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Figure 2: Whole-cell current clamp recordings from striatal MSSNs(A) Sample traces show a gradient of inward rectification evaluated by recording responses to hyperpolarizing current steps: there is an increase from DLS to VMS (note increased voltage deflections below dashed lines in VMS compared with DLS). (B) I–V plots from groups of D1 (left panel) or D2 (right panel) receptor-expressing MSSNs, n = 9–10 in each group. The data were analysed using ANOVA with repeated measures followed by Bonferroni post hoc test. *P<0.05, ***P<0.001 respectively.

Mentions: In current clamp recordings all striatal MSSNs showed hyperpolarized RMPs. There were no significant differences in RMPs except for D2 cells in the NAcC, which were significantly more depolarized (Table 1). Inward rectification, which is caused by inwardly rectifying K+ channels, and typically observed in striatal MSSNs, was more prominent in VMS than in DLS (Figures 2A and 2B), specifically in D1 cells of the NAcS. Differences between D1 cells from NAcS and DLS were statistically significant (ANOVA repeated measures confirmed by Bonferroni post hoc tests, P<0.05). A rapid, small amplitude ‘sag’ (similar to the time- and voltage-dependent rectification induced by Ih), was rarely seen in MSSNs of DLS, but it became more prominent in MSSNs of VMS, except for D2 cells in the NAcC (Figure 2A, Table 1). Finally, the rheobase, which is the minimal current to evoke APs, showed a significant decrease from DLS to VMS. In general, D2 cells showed a lower rheobase compared with D1 cells, suggesting D2 cells, especially in the NAc, are more excitable (Table 1).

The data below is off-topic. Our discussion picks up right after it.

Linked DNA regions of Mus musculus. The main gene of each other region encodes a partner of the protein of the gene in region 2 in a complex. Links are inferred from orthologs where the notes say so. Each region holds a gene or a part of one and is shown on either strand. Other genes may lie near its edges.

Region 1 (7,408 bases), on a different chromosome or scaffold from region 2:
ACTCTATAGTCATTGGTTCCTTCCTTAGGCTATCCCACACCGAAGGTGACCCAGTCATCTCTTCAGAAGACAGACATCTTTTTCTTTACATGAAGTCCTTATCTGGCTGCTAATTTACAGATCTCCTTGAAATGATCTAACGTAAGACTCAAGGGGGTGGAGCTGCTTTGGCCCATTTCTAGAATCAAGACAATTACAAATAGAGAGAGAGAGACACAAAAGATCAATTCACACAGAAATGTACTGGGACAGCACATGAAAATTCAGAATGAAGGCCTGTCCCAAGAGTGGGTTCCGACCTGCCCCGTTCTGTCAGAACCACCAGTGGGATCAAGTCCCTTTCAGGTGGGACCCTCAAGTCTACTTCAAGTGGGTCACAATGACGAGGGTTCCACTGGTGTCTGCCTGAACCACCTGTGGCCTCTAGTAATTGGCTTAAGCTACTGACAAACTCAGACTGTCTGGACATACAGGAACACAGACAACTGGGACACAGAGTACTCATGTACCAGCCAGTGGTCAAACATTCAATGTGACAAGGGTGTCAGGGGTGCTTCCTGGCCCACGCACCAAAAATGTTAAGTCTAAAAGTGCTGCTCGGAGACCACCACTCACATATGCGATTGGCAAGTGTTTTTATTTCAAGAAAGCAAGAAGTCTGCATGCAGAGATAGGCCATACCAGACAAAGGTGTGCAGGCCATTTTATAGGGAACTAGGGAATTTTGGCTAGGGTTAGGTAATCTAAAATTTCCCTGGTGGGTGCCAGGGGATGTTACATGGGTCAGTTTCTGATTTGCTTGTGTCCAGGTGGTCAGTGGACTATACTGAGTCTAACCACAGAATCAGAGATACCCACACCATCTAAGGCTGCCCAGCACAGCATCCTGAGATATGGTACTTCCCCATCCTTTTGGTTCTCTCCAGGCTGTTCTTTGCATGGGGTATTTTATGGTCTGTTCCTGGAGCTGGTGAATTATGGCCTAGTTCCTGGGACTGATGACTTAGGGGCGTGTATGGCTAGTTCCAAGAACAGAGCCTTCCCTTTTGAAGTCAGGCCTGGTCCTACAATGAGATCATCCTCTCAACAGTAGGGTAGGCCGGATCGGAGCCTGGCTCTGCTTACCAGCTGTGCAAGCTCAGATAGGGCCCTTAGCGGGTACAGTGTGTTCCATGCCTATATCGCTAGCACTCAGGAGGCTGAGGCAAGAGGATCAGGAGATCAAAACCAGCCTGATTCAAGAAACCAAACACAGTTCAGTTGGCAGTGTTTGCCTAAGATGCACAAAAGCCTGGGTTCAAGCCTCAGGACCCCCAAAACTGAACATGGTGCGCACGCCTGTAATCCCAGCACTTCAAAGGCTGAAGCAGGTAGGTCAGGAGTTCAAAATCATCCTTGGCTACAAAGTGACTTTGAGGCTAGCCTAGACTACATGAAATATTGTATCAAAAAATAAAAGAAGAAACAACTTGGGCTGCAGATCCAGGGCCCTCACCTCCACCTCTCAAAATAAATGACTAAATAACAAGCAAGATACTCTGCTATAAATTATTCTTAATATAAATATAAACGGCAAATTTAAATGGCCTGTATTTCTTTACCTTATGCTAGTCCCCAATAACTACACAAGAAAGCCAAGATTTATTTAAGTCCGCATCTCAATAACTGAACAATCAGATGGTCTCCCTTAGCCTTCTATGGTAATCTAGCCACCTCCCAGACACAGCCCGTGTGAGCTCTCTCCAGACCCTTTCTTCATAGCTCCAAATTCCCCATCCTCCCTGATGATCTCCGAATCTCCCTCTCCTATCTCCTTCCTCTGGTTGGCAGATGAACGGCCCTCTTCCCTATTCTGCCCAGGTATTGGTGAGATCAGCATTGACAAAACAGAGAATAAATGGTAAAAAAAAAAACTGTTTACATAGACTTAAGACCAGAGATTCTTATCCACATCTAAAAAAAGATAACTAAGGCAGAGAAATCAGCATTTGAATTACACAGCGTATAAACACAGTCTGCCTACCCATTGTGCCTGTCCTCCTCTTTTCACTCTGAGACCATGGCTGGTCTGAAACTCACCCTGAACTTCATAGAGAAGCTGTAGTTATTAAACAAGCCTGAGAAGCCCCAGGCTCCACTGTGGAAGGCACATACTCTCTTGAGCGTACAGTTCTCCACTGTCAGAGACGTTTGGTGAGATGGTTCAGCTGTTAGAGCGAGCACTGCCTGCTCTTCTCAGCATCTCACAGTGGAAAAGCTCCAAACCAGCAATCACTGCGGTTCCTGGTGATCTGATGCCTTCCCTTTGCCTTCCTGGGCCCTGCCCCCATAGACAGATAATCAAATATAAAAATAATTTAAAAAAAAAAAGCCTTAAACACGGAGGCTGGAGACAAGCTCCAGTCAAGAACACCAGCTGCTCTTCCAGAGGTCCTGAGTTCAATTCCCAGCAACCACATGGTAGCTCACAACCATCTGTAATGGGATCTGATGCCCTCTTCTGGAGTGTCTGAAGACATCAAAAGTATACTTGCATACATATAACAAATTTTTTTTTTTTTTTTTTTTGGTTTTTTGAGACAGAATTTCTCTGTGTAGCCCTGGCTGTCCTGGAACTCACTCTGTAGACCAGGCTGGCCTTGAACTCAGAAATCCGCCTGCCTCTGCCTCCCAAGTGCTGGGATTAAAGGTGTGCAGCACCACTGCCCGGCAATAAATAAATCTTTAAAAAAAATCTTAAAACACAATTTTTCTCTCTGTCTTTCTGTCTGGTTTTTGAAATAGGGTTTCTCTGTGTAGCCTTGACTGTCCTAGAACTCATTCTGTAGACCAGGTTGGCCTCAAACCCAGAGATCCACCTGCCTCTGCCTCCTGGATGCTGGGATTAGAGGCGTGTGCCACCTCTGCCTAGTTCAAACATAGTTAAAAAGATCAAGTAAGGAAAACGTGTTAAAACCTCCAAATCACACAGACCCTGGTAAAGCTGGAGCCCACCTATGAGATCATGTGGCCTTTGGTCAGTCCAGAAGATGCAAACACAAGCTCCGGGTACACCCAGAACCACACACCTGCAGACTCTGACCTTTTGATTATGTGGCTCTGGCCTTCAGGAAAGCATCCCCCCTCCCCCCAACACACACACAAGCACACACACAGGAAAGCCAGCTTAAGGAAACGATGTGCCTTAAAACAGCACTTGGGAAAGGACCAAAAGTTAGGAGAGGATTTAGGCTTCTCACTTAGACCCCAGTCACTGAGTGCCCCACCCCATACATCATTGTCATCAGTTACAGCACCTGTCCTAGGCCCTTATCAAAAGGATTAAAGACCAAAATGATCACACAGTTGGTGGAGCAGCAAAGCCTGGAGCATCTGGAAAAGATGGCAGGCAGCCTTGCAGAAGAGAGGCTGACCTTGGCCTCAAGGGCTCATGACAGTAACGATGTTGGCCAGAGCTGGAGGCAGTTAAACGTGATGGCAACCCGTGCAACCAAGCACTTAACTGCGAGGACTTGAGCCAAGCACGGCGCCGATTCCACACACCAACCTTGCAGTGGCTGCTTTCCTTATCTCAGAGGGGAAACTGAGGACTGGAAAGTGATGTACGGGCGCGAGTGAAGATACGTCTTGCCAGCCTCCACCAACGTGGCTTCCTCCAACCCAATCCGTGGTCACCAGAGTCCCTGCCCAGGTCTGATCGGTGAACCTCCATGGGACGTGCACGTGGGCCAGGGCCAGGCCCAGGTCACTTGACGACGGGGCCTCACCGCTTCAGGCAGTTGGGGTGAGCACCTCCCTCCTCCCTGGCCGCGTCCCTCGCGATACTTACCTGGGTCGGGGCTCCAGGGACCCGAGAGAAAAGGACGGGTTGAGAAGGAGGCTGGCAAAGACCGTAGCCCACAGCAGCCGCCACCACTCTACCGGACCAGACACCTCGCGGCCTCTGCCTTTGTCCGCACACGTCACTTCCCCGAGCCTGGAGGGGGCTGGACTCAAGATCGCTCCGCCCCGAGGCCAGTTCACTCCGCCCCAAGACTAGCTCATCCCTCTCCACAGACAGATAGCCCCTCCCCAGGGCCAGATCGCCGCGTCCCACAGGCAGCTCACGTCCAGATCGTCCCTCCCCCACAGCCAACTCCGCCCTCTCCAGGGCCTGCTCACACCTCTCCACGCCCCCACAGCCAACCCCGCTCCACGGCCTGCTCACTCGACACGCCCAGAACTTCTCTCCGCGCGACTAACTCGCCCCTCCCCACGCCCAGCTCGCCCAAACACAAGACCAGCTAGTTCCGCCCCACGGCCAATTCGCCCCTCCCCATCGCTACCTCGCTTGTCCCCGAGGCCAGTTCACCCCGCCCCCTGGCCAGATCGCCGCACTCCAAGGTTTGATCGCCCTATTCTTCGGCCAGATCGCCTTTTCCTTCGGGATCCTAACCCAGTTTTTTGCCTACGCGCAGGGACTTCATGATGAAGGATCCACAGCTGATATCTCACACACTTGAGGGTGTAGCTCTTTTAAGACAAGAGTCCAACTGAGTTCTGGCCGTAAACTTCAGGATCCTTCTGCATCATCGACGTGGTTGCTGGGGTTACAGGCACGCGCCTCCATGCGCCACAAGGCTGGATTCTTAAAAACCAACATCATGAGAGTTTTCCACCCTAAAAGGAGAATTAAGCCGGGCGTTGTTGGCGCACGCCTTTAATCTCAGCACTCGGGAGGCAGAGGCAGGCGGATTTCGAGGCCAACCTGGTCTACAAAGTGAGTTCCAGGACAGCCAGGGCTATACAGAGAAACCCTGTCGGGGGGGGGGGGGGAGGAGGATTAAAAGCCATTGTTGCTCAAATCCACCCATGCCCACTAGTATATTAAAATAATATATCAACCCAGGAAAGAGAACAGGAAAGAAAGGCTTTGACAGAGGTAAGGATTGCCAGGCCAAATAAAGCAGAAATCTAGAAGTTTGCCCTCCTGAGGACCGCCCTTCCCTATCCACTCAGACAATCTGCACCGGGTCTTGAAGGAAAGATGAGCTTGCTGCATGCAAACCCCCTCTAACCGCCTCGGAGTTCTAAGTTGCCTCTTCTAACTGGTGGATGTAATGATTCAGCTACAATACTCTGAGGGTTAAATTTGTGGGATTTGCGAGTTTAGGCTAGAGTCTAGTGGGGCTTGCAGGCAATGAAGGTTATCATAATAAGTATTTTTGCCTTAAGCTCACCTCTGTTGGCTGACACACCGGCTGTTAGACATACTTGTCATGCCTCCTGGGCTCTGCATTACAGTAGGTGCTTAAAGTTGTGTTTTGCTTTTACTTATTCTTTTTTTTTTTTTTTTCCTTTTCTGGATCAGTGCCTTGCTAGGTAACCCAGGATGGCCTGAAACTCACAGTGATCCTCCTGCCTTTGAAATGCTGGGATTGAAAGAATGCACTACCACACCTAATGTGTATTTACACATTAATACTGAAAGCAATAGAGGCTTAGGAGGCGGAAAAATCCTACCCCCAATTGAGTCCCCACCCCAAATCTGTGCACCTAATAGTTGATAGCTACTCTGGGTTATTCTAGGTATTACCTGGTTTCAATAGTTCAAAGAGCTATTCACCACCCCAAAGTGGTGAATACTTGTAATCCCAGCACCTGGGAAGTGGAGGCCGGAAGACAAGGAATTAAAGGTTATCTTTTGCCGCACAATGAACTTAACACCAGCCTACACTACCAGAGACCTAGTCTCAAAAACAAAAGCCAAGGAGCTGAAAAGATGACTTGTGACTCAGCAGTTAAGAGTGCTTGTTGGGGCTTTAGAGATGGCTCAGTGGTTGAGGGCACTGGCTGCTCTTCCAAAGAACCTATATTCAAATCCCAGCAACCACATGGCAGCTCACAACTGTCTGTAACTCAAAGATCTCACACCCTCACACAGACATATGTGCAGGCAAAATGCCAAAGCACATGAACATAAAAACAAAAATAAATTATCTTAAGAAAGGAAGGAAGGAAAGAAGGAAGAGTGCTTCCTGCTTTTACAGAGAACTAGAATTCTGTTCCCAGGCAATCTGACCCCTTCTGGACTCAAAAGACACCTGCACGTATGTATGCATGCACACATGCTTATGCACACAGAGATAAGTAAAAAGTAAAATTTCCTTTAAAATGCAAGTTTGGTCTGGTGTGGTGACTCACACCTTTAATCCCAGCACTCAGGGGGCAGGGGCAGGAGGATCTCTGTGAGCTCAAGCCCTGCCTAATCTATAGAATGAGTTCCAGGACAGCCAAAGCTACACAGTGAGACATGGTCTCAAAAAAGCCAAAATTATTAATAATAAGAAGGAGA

Regional and cell-type-specific effects of DAMGO on striatal D1 and D2 dopamine receptor-expressing medium-sized spiny neurons.

Ma YY, Cepeda C, Chatta P, Franklin L, Evans CJ, Levine MS - ASN Neuro (2012)

Whole-cell current clamp recordings from striatal MSSNs(A) Sample traces show a gradient of inward rectification evaluated by recording responses to hyperpolarizing current steps: there is an increase from DLS to VMS (note increased voltage deflections below dashed lines in VMS compared with DLS). (B) I–V plots from groups of D1 (left panel) or D2 (right panel) receptor-expressing MSSNs, n = 9–10 in each group. The data were analysed using ANOVA with repeated measures followed by Bonferroni post hoc test. *P<0.05, ***P<0.001 respectively.
© Copyright Policy - open-access
Related In: Results  -  Collection

License
Show All Figures
getmorefigures.php?uid=PMC3297119&req=5

Figure 2: Whole-cell current clamp recordings from striatal MSSNs(A) Sample traces show a gradient of inward rectification evaluated by recording responses to hyperpolarizing current steps: there is an increase from DLS to VMS (note increased voltage deflections below dashed lines in VMS compared with DLS). (B) I–V plots from groups of D1 (left panel) or D2 (right panel) receptor-expressing MSSNs, n = 9–10 in each group. The data were analysed using ANOVA with repeated measures followed by Bonferroni post hoc test. *P<0.05, ***P<0.001 respectively.